When it was Jenny’s turn, she said that she wanted to go to university and become a graphic designer. There was a stunned silence: no Lawson female had ever gone to university and pursued a skilled, professional career. Jenny was about to sit down when Aunt Gail asked, “Don’t you want to get married, Jenny?”
“Not necessarily,” was the truculent reply.
Uncle Rob leaned toward my father again.
My mother suddenly announced in a loud voice, “We don’t need your advice on how to raise our children, Rob!”
Uncle Rob was startled; he sat back and stared at my mother.
My grandfather suddenly entered the fray; he glared at his eldest son. “I think she’s quite right, Rob!”
A chastened Uncle Rob bit his lip. “Please excuse me, Edith.”
That night, I lay in bed thinking. If Uncle Rob and Uncle Brad are so successful, and if they care about their brother who is obviously stuck in a dead end job, why don’t they ask Dad to join them in their business? Why do they seem to delight in putting my father down in a subtle way? Maybe they don’t really care about him. But I rejected this thought: there was plenty of evidence of a genuine brotherly bond. Maybe they don’t think he would move to Bowling Green? But this point also seemed doubtful. After all, he had already moved from Rye to Bronxville, and the only important thing that was unchanged was my father’s employer. Might as well have moved to Bowling Green. . . . Would my mother have objected to a move to Bowling Green? Yes, probably, but if my father had a good income, she would have found a way to accommodate. That leaves only one thing, I thought. My uncles don’t think that my father really has what it takes to succeed in business, and they’re afraid that he would screw up their business! For me, this was a terrible thought, and I had no way of disproving it.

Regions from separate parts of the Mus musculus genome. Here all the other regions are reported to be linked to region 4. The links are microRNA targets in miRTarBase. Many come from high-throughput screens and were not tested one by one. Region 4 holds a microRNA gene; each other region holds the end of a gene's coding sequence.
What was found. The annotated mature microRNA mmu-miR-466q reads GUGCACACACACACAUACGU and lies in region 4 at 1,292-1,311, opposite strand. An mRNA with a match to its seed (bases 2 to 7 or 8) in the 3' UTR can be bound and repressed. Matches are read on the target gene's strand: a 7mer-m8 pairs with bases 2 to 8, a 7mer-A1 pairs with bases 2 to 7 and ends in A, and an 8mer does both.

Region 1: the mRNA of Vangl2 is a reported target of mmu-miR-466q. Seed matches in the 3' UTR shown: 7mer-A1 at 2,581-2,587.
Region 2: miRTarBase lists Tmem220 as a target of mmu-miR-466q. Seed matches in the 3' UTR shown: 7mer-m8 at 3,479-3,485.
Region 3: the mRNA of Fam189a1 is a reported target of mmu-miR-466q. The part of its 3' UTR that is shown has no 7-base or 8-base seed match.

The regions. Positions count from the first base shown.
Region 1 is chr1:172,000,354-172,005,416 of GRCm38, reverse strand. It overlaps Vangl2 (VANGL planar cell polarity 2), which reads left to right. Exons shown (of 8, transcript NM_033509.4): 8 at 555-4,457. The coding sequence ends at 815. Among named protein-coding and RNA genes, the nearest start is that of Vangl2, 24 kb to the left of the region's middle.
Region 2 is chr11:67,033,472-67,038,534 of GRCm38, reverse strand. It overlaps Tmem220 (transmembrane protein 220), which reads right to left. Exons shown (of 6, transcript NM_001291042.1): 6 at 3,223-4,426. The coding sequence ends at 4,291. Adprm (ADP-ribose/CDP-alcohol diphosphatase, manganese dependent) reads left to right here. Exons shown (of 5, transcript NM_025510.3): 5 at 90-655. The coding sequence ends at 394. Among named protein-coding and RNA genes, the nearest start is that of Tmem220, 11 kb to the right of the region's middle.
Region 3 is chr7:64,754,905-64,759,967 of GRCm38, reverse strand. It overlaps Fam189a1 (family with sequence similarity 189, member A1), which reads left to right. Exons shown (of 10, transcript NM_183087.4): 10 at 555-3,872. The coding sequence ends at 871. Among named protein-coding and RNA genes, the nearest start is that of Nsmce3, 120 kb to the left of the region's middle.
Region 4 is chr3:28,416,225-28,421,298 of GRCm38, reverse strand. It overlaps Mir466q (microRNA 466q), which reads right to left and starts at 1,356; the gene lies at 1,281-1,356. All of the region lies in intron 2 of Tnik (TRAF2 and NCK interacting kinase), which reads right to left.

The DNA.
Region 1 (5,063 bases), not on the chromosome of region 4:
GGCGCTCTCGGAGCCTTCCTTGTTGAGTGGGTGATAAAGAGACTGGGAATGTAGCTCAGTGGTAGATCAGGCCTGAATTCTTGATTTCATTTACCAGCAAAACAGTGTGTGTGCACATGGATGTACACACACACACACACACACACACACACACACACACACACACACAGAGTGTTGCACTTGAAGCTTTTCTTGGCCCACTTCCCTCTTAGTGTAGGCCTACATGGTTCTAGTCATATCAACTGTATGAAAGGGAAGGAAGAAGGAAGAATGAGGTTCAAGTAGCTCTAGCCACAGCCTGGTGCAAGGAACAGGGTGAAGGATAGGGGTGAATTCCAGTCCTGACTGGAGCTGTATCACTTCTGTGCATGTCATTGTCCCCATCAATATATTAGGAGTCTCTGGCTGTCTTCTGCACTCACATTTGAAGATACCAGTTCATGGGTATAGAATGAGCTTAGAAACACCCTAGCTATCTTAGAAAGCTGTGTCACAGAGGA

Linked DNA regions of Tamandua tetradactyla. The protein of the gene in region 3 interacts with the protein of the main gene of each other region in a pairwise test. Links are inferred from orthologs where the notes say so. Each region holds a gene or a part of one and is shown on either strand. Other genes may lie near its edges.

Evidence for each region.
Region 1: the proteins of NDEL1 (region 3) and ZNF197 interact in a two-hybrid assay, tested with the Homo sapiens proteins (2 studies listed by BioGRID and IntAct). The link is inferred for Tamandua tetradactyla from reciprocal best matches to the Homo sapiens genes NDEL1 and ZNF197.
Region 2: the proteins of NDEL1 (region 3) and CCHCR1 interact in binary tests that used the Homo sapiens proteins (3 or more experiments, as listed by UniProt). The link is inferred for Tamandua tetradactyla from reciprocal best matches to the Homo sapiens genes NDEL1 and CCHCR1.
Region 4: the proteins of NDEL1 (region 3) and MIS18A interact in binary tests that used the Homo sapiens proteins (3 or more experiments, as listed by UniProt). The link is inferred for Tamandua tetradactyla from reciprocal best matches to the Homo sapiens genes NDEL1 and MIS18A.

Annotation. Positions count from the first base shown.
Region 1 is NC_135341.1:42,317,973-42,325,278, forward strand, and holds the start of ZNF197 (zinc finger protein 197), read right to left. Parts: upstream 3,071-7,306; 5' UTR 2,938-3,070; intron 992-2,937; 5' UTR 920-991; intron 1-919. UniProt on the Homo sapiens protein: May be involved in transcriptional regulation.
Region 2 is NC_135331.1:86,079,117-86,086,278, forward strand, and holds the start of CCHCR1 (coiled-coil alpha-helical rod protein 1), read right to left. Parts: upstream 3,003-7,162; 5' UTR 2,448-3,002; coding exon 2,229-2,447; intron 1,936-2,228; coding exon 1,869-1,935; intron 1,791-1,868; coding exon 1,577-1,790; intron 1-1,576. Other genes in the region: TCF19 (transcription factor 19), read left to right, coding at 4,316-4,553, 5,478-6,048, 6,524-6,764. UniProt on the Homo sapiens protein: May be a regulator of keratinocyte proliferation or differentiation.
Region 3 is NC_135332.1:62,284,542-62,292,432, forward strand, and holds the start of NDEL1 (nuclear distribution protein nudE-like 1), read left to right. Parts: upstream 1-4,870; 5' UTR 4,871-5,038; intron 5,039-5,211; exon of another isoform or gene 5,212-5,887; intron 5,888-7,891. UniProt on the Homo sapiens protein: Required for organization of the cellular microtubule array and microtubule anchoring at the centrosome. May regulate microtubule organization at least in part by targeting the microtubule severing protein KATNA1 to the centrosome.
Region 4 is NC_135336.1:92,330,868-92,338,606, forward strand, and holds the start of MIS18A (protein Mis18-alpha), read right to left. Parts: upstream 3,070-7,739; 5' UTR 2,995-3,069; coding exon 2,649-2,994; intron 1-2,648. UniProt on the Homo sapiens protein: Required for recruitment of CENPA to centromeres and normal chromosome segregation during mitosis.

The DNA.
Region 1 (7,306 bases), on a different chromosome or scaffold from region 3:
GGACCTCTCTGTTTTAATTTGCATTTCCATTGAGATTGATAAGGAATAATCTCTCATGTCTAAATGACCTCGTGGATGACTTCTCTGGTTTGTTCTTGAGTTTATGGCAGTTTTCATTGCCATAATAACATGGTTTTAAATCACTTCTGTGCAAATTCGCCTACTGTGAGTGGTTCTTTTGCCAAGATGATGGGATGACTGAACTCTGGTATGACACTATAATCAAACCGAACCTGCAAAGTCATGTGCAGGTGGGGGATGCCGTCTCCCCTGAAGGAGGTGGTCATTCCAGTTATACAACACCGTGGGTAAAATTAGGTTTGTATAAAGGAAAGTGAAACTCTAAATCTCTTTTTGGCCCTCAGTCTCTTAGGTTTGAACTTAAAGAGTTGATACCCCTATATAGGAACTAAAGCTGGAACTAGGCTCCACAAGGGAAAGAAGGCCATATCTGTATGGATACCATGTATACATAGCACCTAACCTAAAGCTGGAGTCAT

Controversy about the proposed acquisition swirled around the office. Some people said, “It’s great, new technology! It’s gotta be good!”
Others replied, “Yeah, but it’s not making any money. How good is that?”
I hadn’t actually formed an opinion. Of course, I’d seen the company’s press release, which said, “United Carbide announced today that it has made an offer to acquire the 10 million outstanding shares of Nano Carbon, Inc. at $2.70 per share. Nano Carbon, based in Charlotte, North Carolina, is a manufacturer of carbon fibers. The CEO of United Carbide, Mr. Brent Chapplehurst, said, ‘The acquisition of Nano Carbon by Carbide represents an opportunity to create significant synergy between our two companies. Nano Carbon is a leading edge producer of carbon fibers, and Carbide is a world leader in the production of polymers. Together, we will be well positioned to serve the growing markets for compound materials, which offer great strength at reduced weight’.”